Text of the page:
USDA's Joint Ag Weather Facility says in the Corn Belt, cool, dry weather prevails in the wake of recent showers. "This morning’s low temperatures ranged from 40°F to 50°F in the northwestern Corn Belt. Midwestern crop concerns include persistent pockets of dryness in the western Corn Belt and delayed corn and soybean maturity due to late planting and cool weather," USDA details.
In the West, USDA says mostly dry weather prevails during a lull in the monsoon. "Heat is gradually building across the Southwest and persists in the Northwest, where small grain harvesting continues but wildfire development or expansion remains a concern," USDA explains.
On the Plains, USDA reports scattered showers and thunderstorms are generally benefiting pastures and summer crops. "However, flooding remains a concern in a broad area centered on Oklahoma, while showers are slowing small grain harvest activities on the northern Plains," according to USDA. In contrast, hot, dry weather lingers across Texas—excluding the northern panhandle—maintaining stress on rangeland, pastures, and rain-fed summer crops, USDA continues.
In the South, scattered showers are affecting several areas, including the Mid-South, USDA reports. "Elsewhere, unfavorably hot, dry weather in the drought-affected western Gulf Coast region contrasts with favorably hot, dry weather in the well-watered southern Atlantic states, " USDA explains.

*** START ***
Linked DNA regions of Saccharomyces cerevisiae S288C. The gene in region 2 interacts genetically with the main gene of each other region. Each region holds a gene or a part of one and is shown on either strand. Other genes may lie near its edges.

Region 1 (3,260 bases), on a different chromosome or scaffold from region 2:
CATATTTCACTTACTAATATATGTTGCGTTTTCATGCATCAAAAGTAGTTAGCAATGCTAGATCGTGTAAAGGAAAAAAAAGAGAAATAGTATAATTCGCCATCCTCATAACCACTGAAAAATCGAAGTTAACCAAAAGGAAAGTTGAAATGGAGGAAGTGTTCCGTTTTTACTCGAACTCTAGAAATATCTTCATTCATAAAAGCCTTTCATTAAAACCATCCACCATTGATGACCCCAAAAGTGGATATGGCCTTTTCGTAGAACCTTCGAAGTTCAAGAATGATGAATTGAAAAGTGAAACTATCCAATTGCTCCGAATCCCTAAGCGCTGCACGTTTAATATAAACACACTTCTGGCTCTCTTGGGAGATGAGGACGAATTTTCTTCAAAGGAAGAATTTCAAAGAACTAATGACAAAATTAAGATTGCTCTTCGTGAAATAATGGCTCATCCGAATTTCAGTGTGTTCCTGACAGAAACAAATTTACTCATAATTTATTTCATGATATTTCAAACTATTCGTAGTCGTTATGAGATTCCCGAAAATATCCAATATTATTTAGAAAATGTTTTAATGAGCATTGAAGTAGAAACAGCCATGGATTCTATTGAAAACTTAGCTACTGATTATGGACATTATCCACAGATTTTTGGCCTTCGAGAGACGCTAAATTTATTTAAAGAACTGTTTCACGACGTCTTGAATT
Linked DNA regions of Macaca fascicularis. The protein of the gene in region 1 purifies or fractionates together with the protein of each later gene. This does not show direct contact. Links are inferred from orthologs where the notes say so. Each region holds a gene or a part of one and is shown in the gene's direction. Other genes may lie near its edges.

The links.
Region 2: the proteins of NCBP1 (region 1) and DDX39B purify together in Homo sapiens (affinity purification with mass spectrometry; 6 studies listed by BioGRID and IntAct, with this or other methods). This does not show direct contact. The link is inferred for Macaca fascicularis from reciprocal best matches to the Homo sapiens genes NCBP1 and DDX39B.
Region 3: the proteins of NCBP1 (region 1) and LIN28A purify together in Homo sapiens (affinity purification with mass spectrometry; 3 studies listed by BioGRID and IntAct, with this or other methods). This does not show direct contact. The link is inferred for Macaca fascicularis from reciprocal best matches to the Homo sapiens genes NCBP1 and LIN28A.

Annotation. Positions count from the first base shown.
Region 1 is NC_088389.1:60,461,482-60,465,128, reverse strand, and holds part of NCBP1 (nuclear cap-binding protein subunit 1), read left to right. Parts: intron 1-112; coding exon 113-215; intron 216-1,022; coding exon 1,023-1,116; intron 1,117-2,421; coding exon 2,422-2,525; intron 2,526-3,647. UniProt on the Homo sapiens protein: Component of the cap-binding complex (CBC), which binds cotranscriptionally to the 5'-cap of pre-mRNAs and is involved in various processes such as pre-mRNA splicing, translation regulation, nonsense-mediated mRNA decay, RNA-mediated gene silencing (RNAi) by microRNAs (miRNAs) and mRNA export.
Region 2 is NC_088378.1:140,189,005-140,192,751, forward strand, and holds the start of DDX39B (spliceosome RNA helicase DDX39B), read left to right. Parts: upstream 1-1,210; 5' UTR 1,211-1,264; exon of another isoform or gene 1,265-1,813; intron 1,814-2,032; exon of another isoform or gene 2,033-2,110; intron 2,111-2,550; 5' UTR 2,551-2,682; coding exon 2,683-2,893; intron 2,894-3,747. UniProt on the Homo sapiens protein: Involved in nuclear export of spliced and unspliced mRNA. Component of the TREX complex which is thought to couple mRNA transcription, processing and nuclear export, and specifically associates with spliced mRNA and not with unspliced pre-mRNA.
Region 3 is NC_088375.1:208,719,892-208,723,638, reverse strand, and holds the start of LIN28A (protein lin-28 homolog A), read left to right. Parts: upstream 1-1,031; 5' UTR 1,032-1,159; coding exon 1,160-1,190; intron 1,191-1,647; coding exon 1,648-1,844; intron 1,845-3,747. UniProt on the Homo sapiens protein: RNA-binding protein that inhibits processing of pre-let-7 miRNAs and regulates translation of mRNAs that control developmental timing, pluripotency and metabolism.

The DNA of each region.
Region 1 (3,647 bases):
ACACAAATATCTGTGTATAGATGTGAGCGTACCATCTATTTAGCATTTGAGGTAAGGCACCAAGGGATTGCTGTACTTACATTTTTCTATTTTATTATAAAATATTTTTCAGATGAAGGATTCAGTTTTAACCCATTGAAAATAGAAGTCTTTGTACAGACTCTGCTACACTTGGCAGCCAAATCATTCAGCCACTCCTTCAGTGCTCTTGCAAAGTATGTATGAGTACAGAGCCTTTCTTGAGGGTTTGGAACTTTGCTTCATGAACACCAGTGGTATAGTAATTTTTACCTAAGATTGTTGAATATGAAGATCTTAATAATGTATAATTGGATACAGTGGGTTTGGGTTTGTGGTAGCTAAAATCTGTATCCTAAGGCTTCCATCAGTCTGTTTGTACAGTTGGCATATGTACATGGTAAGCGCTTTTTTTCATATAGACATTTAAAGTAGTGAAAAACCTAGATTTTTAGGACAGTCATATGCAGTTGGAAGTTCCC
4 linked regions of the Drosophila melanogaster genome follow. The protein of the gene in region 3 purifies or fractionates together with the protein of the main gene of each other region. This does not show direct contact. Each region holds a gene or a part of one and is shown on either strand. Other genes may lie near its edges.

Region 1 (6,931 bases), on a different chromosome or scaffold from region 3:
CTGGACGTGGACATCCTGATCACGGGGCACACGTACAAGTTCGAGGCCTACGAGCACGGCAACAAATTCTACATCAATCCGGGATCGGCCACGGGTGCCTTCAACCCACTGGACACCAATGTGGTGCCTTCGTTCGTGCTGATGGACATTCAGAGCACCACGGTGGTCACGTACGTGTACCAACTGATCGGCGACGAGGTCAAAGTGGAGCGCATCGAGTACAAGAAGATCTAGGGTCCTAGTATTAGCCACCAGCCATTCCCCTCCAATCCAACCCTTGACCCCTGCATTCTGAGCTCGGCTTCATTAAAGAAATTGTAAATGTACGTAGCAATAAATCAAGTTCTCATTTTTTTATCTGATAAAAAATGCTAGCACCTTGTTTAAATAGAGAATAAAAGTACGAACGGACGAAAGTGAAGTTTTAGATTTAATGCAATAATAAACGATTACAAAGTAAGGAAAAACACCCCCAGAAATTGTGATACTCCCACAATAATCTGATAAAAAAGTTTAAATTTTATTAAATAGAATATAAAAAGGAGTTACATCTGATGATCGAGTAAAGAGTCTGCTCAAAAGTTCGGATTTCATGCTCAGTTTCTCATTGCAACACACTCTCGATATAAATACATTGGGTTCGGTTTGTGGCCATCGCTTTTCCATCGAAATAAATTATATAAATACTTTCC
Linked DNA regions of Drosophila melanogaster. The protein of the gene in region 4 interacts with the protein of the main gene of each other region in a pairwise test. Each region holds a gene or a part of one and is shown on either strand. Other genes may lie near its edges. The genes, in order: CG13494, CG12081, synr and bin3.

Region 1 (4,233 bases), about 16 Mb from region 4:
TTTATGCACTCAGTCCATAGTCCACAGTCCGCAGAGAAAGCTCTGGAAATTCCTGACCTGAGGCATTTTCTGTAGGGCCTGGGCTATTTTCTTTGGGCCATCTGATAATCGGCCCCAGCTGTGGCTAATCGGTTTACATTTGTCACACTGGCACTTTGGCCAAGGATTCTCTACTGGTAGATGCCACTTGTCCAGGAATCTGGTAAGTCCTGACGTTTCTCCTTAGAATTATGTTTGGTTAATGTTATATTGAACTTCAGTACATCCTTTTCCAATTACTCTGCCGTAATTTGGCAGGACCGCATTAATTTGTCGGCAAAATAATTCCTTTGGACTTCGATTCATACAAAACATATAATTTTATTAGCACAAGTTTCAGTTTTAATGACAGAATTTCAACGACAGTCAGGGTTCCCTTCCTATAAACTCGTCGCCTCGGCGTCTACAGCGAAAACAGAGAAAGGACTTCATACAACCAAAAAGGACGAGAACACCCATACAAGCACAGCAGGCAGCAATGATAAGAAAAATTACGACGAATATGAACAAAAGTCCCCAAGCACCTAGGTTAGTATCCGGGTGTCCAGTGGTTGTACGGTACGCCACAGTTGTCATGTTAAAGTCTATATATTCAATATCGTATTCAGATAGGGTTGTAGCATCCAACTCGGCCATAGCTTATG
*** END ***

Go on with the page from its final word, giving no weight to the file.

In its outlook, USDA says heat will continue to build across the West and expand onto the northern High Plains, but near- to below-normal temperatures will prevail through week’s end across the eastern half of the U.S. "Meanwhile, precipitation associated with a cold front will settle into the Southeast and persist for several days," USDA adds. Five-day rainfall totals could reach 3 to 5 inches or more across the lower Southeast, while an additional 1 to 2 inches could fall in Oklahoma and environs, USDA explains. Little or no precipitation can be expected through week’s end in the Midwest and west of the Rockies, according to USDA.